1. Question Restatement:
How could Jesus justify directing people to "Drink his blood" - even figuratively - when even David refused to do it, in a figurative sense, and given the Biblical commandment to not drink blood?
In legal texts, qualifications and distinctions matter - a lot. And there is an incredible difference between a prohibition against neglecting to remember the horror of taking life from unwilling sacrifices - and the requirement against the horror of failing to remember the life freely given, by a willing sacrifice.
This distinction is more than enough, legally - under Rabbinic reasoning - especially Kal va-chomer (קל וחומר) - and the ability to navigate child sacrifice.
Remember - the prohibitions in the Old Testament were against blood AND fat, (Leviticus 3:17), which I am not even sure was remotely possible for them to do. The intent of the command was explicitly metaphorical - but to be observed literally, in order to be mindful of the value of life.
If a person were to presumptuously demand, and then take personal advantage of, another's sacrifice - that is morally wrong.
On the other hand, if a person was making a self-sacrifice, on behalf of others, and asked others to "remember this" - but they didn't - this would be morally wrong.
2.1. The Mosaic Explanation of the Metaphor:
Going back to the commandment, this commandment is actually based on this exact moral value - as metaphor; and because Israel had refused to act morally, the prohibition had to be enacted by statute.
NASB, Leviticus 17:11 - For the life of the flesh is in the blood, and I have given it to you on the altar to make atonement for your souls; for it is the blood - by reason - of the life that makes atonement.’
2.2. The Christian Explanation of the Metaphor:
For Christians, every commandment given to Israel was in prophetic view of what the Messiah was to do and teach.
NKJV, Luke 24:25-27 - 25 Then He said to them, “O foolish ones, and slow of heart to believe in all that the prophets have spoken! 26 Ought not the Christ to have suffered these things and to enter into His glory?” 27 And beginning at Moses and all the Prophets, He expounded to them in all the Scriptures the things concerning Himself.
So, How Does this Self-Sacrifice Result in Atonement?
It doesn't, and never will. God never delighted in sacrifice, or death, ever, and never will. God desires mercy. It was Jesus' unconditional advocacy for mercy proven by the extent of his self-sacrifice, that brought life.
NASB, Philippians 2:8 - Being found in appearance as a man, He humbled Himself by becoming obedient[for mercy] to the point of death, even death on a cross.
There are way to many examples of this to list here, but: Moses' advocacy to spare the nation of Israel, David's advocacy on the threshing floor, Rahab's self-sacrifice for "spies/terrorists" bringing life to Israel, Job sacrificing and praying for his friends - resulting in Job's own healing, Eve advocating for Adam - resulting in the verdict of death being overruled, Esther, Jonah having to advocate for Nineveh, (of all places), Noah for his family, etc., etc., etc.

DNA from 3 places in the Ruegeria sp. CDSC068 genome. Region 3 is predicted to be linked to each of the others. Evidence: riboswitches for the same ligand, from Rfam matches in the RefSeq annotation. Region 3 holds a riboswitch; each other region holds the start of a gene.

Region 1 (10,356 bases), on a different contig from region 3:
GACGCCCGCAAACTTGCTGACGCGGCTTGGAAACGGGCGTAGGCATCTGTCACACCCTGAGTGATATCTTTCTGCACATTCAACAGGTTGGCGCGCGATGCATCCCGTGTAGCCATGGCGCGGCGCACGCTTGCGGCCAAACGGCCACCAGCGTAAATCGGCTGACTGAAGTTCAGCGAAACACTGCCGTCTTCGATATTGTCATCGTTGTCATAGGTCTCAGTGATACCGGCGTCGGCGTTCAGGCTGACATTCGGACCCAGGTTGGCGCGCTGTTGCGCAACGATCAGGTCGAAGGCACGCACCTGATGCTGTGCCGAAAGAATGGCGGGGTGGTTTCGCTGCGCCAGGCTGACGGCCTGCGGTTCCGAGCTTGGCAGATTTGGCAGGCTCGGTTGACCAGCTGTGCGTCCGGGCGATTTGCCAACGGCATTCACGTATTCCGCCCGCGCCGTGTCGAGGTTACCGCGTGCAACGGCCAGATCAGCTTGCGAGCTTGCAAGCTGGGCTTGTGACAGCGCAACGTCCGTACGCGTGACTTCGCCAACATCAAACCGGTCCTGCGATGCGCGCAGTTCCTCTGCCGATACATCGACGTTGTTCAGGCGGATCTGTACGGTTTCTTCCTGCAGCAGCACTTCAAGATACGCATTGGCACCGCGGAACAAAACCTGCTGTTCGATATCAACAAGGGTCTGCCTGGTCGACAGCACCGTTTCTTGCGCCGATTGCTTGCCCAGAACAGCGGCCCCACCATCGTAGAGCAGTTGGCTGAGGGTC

That is a whole lot of "wrong" and "sinful" people making a way for God to show mercy, through advocacy alone - even when they were wrong.
A Paraphrase of Many Passages about "Blood" and "Sacrifice":
Rephrase: It is morally reprehensible to neglect that "giving one's life" is the greatest sacrifice that anyone can make - because "life" is the greatest gift that God has given:
Paraphrase: God desires life - not death(Ezekiel 18:32), mercy and not sacrifice(Hosea 6:6). So, because you are as children and not mature, you will be given statutes(Galatians 3:24), until this is a natural inclination of your heart(Jer. 31:33). So, you are required, by law, to remember that "blood" represents "life"(Gen 9:4) every time an animal is sacrificed for you - by not eating its blood(Lev. 3:17). You and your children will only find abundant life(Deut 12:23) by remembering(Luke 22:14) that only by following the greatest commandment to love, by imitating(John 15:12) unconditional advocacy(Isaiah 53:7) for life and mercy, will a multitude of sin be covered(1 Peter 4:8). Because, mercy triumphs over judgment, and judgment will be merciless to those who show no mercy(James 2:13).
Note: This is kind of turned out as a paraphrase of the entire Bible.
This answer is obviously not accepted by "Judaism" - but requires a fundamental "change of mind" regarding "mercy and punishment". If that value is indeed true - then Jesus' requirement to remember mercy, through metaphor, is perfectly valid - especially since real blood isn't being drank anyway.